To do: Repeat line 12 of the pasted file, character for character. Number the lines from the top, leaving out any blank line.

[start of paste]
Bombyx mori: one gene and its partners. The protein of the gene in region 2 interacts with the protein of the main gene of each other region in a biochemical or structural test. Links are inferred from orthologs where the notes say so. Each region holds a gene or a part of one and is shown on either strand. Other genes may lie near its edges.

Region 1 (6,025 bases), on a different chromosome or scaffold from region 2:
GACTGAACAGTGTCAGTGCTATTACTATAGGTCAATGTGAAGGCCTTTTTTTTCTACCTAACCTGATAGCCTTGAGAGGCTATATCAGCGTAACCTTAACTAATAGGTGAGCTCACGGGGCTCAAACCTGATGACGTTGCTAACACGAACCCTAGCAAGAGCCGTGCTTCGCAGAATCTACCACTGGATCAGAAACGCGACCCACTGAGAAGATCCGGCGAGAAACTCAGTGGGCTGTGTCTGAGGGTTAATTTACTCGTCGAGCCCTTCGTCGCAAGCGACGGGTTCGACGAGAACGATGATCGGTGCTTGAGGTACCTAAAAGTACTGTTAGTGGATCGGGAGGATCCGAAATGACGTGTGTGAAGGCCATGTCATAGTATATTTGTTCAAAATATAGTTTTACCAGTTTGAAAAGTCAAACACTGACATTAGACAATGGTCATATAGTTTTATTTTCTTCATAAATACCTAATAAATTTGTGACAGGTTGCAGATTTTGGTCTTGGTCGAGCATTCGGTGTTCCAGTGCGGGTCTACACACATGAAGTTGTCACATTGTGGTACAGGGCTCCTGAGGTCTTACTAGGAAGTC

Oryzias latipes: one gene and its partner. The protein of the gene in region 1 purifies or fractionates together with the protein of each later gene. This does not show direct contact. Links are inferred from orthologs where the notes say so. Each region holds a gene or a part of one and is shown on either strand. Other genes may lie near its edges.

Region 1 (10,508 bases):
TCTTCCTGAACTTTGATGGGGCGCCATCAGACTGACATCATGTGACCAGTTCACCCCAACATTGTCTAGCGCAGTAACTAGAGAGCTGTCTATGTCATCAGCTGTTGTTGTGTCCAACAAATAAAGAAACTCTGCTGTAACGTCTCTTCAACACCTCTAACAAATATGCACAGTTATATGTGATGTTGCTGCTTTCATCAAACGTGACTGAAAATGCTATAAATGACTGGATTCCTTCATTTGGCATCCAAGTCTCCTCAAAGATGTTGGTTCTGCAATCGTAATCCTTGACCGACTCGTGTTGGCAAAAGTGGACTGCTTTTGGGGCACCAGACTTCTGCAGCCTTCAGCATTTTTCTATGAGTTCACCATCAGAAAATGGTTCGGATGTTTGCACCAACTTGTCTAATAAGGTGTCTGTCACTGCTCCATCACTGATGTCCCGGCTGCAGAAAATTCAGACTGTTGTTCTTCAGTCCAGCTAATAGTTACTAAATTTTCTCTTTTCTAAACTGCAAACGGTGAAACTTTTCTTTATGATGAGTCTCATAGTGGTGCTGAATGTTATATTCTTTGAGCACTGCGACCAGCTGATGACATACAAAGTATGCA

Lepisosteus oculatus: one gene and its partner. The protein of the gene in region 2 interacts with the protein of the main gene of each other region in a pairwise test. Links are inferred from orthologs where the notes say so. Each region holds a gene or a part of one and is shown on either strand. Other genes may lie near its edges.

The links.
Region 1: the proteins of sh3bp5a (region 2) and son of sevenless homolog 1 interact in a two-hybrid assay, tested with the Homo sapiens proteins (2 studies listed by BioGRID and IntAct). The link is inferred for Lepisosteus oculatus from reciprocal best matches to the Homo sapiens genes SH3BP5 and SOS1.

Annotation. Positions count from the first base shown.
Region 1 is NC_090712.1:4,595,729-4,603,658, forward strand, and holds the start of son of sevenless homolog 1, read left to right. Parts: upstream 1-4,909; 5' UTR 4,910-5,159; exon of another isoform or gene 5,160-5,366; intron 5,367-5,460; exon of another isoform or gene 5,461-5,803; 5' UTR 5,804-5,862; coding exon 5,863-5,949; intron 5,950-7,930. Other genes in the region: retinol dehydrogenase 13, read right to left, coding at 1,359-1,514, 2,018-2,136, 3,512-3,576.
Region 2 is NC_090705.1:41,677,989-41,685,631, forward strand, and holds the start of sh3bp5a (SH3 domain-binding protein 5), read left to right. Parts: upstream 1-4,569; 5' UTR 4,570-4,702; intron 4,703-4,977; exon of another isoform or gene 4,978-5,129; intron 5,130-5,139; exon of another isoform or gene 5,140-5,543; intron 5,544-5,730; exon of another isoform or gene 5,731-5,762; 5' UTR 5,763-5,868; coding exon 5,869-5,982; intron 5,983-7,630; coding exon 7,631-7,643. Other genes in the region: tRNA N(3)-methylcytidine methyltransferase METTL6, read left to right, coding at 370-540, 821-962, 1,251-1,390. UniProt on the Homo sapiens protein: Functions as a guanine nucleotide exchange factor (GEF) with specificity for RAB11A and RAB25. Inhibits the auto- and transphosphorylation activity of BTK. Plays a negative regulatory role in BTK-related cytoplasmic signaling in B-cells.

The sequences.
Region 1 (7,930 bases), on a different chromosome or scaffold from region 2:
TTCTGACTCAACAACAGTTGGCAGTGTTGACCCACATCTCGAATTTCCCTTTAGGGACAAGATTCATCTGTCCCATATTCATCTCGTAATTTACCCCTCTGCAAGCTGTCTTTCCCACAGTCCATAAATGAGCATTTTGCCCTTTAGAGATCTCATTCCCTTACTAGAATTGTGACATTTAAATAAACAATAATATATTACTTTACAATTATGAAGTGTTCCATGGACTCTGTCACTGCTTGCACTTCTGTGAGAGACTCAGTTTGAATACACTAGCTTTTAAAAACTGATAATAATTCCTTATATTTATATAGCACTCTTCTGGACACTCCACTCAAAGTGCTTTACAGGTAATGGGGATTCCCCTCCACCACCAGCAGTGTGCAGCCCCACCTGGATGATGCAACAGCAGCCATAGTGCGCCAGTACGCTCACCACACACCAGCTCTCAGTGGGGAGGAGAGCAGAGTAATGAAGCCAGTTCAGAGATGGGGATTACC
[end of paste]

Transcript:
Region 2 is NC_090705.1:41,677,989-41,685,631, forward strand, and holds the start of sh3bp5a (SH3 domain-binding protein 5), read left to right. Parts: upstream 1-4,569; 5' UTR 4,570-4,702; intron 4,703-4,977; exon of another isoform or gene 4,978-5,129; intron 5,130-5,139; exon of another isoform or gene 5,140-5,543; intron 5,544-5,730; exon of another isoform or gene 5,731-5,762; 5' UTR 5,763-5,868; coding exon 5,869-5,982; intron 5,983-7,630; coding exon 7,631-7,643. Other genes in the region: tRNA N(3)-methylcytidine methyltransferase METTL6, read left to right, coding at 370-540, 821-962, 1,251-1,390. UniProt on the Homo sapiens protein: Functions as a guanine nucleotide exchange factor (GEF) with specificity for RAB11A and RAB25. Inhibits the auto- and transphosphorylation activity of BTK. Plays a negative regulatory role in BTK-related cytoplasmic signaling in B-cells.